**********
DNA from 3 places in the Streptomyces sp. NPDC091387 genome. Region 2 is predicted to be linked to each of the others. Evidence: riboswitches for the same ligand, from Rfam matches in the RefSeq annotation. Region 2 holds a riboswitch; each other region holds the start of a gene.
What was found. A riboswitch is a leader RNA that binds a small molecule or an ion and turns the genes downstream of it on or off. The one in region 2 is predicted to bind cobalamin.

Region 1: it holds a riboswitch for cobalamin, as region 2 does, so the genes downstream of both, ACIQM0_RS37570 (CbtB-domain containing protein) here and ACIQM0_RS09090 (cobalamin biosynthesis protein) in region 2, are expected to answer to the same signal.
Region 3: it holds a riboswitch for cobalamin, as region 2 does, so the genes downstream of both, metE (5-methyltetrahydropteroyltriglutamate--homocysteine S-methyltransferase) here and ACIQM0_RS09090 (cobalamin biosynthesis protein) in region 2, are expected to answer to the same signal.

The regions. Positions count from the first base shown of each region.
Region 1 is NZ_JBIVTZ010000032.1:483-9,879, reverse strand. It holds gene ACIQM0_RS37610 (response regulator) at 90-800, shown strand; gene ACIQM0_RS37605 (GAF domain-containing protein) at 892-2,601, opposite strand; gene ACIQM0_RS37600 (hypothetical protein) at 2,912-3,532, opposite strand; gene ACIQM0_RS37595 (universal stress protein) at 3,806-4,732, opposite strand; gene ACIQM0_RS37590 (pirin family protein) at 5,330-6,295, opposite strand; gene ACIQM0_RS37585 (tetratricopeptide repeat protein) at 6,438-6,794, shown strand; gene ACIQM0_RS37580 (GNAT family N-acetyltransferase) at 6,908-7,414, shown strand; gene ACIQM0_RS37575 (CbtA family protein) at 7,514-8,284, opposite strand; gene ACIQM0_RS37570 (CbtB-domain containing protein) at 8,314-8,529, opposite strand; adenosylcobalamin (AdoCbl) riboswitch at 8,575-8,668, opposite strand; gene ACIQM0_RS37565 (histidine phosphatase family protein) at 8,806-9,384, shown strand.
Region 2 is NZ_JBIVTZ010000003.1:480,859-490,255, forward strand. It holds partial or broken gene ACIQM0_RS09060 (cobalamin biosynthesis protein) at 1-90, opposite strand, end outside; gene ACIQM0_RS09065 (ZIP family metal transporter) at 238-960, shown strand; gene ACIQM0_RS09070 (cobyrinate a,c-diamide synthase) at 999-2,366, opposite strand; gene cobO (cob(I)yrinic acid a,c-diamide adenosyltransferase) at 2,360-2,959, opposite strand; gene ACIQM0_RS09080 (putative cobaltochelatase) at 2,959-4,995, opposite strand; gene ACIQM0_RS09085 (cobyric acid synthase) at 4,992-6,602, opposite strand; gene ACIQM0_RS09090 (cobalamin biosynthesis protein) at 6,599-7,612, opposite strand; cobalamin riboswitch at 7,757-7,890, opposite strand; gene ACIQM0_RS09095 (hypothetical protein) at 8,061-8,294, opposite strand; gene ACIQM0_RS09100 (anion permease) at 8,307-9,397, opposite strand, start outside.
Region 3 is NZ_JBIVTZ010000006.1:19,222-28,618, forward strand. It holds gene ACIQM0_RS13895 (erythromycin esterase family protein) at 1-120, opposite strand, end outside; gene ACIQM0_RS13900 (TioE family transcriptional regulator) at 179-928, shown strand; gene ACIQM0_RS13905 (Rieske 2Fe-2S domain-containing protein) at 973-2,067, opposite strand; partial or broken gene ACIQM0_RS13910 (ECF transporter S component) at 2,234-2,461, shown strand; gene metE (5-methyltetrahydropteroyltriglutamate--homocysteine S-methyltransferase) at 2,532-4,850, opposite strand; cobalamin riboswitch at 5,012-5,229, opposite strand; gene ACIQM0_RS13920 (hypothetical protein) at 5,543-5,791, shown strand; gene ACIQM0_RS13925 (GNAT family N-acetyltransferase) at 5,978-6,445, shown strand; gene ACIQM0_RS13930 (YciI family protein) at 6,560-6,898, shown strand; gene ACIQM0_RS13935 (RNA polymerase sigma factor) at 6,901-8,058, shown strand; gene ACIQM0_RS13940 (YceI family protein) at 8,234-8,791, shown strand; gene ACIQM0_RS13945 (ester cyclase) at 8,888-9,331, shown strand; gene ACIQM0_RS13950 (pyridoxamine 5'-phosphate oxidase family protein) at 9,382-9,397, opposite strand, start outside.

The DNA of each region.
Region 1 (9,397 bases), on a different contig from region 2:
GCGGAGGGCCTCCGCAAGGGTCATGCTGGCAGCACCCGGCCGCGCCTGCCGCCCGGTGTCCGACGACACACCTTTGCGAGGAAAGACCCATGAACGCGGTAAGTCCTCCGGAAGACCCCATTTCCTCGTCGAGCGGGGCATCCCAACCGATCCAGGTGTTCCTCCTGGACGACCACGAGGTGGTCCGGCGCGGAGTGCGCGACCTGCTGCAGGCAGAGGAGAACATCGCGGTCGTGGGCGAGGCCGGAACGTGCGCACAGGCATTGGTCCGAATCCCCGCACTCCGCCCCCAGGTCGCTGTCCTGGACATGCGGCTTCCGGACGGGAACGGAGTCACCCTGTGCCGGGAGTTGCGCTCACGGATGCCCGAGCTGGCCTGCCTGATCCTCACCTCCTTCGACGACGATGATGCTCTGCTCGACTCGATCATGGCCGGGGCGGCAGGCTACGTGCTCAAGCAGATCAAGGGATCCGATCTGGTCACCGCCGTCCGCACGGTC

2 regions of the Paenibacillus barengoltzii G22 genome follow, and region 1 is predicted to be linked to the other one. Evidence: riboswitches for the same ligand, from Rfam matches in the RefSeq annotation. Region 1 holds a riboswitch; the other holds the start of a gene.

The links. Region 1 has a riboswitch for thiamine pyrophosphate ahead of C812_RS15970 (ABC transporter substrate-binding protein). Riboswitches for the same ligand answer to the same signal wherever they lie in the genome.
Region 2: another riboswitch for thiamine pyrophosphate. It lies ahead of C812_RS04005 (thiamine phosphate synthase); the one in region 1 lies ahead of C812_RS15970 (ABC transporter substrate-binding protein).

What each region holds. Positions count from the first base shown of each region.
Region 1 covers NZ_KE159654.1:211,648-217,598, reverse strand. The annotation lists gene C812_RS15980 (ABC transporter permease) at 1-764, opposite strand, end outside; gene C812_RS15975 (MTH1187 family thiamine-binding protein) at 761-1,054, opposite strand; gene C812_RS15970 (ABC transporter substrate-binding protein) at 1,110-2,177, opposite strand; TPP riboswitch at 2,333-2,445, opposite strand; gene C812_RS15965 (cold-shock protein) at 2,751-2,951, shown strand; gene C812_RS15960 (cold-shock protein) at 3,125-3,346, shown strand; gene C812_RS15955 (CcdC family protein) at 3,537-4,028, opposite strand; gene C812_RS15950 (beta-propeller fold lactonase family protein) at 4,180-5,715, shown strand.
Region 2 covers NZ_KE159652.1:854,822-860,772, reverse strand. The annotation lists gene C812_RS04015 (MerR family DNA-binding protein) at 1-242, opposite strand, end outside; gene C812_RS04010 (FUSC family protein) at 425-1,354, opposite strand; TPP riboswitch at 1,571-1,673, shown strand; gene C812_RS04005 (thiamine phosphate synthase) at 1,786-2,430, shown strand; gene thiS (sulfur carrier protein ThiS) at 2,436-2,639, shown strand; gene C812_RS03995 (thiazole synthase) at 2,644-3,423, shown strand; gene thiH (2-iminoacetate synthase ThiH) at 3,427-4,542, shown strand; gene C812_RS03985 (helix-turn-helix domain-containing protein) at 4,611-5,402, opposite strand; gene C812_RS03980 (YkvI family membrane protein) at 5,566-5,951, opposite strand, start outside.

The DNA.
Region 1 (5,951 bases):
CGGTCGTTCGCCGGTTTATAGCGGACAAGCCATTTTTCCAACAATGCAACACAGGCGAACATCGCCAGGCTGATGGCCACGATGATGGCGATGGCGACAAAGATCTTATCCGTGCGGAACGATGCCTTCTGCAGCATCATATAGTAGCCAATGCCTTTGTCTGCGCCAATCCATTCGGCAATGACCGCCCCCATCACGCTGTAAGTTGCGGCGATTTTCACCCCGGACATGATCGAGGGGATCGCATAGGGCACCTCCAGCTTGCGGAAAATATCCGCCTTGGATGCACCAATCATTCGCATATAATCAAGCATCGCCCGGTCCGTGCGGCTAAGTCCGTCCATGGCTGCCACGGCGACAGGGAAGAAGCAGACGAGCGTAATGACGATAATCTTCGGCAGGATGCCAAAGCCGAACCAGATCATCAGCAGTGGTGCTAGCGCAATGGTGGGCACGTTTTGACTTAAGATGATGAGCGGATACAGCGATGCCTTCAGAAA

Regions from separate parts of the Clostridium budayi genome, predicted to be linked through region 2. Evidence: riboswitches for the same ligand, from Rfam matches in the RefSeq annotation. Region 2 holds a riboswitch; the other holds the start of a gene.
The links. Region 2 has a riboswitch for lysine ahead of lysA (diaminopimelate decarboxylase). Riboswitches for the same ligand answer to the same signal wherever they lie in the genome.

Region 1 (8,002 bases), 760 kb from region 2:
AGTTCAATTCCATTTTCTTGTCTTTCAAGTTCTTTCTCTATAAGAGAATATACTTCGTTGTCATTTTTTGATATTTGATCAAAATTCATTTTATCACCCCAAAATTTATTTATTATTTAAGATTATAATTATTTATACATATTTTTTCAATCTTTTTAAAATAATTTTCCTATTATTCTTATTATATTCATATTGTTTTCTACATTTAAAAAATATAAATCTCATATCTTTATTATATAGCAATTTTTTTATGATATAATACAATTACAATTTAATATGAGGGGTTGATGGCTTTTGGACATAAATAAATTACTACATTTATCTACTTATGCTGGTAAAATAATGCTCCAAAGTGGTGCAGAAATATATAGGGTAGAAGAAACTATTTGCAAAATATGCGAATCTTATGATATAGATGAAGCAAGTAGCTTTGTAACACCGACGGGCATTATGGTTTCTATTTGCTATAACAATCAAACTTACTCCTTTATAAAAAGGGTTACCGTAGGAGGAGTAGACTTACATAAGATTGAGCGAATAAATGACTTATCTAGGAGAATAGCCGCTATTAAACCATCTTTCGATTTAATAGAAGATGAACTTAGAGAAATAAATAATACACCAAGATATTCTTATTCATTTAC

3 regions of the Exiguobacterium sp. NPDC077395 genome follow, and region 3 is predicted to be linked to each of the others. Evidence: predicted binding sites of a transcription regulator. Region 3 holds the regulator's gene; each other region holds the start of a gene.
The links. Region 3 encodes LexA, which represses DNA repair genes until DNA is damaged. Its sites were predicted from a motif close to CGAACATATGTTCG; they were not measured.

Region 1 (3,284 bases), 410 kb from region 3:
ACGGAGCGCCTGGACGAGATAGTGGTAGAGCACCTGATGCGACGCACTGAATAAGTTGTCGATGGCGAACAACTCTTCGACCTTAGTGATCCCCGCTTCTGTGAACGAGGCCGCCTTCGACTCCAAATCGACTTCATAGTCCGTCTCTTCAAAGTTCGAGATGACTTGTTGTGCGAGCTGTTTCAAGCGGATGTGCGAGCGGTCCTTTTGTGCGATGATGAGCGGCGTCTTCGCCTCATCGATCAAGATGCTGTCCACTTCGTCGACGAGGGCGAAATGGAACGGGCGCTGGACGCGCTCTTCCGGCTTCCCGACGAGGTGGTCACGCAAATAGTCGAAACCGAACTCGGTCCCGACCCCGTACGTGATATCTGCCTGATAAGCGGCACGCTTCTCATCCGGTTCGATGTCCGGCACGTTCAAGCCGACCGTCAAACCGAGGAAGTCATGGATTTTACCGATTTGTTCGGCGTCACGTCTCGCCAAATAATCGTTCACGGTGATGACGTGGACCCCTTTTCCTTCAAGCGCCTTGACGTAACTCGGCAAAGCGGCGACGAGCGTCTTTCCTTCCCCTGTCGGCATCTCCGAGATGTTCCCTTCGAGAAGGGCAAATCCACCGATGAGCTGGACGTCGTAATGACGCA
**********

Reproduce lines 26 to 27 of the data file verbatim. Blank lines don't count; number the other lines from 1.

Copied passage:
The links. Region 3 encodes LexA, which represses DNA repair genes until DNA is damaged. Its sites were predicted from a motif close to CGAACATATGTTCG; they were not measured.

Region 1 (3,284 bases), 410 kb from region 3: